The Elegant Architecture of Fifth Avenue’s Past

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The Elegant Architecture of Fifth Avenue’s Past
The Duveen Brothers gallery stood at the northwest corner of Fifth Avenue and 56th Street until early 1953, when this photograph was taken / © Office for Metropolitan History

Another pearl in the strand of elegance that once characterized 57th Street was, like Bonwit Teller, a half-block away: the 1913 Duveen Brothers gallery at Fifth Avenue and 56th Street. One of the most sumptuous structures ever built in New York, it was the headquarters of Joseph Duveen, one of the most famous art dealers of the early 20th century.

Joseph Duveen was born into a family of European art and antiques dealers with operations in Paris, London and New York. Taxes are an important concern to importers, and in 1910 Joseph and three brothers were charged in the United States with massive tax fraud, accused of lowballing values to reduce customs duties. They paid a fine of $1.2 million and barely avoided jail, but remained among the most prominent dealers in New York, along with Knoedler, Durand-Ruel and several others.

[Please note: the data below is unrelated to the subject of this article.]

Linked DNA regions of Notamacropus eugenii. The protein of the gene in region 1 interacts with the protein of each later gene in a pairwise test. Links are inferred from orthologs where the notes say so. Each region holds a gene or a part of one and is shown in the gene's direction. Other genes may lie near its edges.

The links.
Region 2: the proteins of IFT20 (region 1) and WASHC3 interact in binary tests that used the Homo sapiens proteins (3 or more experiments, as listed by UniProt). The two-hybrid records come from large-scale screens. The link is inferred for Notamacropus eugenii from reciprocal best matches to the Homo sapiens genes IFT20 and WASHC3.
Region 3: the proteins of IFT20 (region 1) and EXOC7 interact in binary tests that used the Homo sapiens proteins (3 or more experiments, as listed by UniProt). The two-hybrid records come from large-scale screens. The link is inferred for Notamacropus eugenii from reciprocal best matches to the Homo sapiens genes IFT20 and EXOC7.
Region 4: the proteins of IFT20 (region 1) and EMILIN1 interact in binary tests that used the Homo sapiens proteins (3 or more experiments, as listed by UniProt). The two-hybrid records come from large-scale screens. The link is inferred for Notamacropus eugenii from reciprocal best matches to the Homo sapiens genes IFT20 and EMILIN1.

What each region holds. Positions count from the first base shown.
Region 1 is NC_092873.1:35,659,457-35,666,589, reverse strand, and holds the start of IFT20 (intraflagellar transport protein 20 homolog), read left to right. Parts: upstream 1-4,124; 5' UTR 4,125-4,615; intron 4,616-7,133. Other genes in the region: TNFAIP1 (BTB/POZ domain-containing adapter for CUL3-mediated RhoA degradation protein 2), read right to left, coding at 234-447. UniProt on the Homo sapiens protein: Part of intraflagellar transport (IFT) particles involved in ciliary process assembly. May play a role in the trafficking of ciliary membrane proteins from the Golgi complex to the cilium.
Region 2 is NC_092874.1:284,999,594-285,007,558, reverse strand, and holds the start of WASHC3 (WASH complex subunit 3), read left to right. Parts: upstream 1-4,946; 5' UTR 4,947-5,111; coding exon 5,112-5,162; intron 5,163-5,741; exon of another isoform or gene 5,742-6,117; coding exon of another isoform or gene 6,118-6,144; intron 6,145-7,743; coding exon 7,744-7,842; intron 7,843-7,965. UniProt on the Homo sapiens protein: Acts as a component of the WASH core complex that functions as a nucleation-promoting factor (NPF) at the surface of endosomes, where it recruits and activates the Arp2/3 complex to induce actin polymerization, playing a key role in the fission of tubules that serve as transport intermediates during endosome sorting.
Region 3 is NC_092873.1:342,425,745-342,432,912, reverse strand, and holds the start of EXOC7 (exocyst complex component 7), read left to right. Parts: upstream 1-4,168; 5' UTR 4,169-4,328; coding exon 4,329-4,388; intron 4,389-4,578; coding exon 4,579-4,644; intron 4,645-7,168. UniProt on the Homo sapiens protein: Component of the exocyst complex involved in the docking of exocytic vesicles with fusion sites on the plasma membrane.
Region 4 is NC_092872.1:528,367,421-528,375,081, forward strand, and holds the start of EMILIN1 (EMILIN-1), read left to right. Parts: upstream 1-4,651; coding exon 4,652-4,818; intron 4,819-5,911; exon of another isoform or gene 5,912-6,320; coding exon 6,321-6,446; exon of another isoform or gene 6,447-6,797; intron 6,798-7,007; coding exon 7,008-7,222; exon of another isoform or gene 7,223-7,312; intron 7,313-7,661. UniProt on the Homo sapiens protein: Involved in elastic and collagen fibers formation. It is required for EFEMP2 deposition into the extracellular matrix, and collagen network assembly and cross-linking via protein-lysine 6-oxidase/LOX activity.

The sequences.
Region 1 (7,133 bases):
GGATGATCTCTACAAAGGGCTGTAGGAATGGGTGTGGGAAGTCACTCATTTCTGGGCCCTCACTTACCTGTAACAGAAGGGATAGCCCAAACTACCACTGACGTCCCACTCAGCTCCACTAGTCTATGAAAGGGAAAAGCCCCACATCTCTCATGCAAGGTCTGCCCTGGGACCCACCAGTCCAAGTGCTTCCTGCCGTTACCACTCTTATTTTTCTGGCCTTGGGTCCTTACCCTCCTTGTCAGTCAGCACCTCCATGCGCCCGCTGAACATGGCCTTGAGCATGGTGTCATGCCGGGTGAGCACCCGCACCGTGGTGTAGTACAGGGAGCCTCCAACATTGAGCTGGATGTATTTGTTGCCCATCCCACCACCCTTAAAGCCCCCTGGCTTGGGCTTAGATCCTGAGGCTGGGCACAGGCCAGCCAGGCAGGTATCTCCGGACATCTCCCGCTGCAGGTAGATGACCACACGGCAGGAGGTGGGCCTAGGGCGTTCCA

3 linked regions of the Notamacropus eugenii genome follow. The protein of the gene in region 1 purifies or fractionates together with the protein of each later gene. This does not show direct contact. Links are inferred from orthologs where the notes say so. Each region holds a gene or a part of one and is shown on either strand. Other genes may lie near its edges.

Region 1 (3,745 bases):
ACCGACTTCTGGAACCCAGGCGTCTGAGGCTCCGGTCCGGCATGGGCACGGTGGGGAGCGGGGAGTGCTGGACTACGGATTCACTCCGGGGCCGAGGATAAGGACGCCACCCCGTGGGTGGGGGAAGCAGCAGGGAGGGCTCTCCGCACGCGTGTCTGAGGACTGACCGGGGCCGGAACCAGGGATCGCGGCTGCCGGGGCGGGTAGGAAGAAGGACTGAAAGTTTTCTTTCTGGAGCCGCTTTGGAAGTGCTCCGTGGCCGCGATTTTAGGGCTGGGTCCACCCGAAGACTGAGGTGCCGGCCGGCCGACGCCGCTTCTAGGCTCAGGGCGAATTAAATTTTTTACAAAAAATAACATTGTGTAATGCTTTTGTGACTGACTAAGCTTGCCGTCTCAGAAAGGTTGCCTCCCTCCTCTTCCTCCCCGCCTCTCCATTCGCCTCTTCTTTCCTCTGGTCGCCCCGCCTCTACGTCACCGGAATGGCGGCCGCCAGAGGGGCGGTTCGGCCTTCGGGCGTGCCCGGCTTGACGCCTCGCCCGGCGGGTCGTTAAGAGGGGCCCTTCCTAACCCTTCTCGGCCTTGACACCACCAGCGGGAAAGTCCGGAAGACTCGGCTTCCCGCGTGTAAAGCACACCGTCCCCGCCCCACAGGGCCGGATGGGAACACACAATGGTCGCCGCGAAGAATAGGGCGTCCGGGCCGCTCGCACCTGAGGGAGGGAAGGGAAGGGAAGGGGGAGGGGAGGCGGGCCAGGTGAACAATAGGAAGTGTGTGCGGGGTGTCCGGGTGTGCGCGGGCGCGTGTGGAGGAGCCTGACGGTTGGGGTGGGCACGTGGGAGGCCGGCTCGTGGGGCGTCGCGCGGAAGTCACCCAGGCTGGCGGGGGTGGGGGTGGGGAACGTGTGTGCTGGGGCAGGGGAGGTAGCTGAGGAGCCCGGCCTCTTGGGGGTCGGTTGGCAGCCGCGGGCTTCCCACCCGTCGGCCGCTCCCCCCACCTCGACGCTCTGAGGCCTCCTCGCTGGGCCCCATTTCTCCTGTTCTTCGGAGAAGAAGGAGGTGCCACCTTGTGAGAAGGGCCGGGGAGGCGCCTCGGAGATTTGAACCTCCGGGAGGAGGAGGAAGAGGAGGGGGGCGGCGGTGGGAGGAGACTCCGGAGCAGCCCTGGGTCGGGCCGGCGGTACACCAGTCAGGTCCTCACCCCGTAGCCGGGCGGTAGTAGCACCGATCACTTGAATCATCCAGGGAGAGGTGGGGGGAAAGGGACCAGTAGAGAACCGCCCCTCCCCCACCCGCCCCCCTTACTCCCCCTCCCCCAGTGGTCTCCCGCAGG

And Joseph was the most prominent of the Duveen family, good with a quip, quick with an opinion and extremely eager to become the most important old master dealer in the United States. He developed relationships with people with an appetite for art and the wallet to support it, including Henry Frick, Andrew Mellon and John D. Rockefeller. ….

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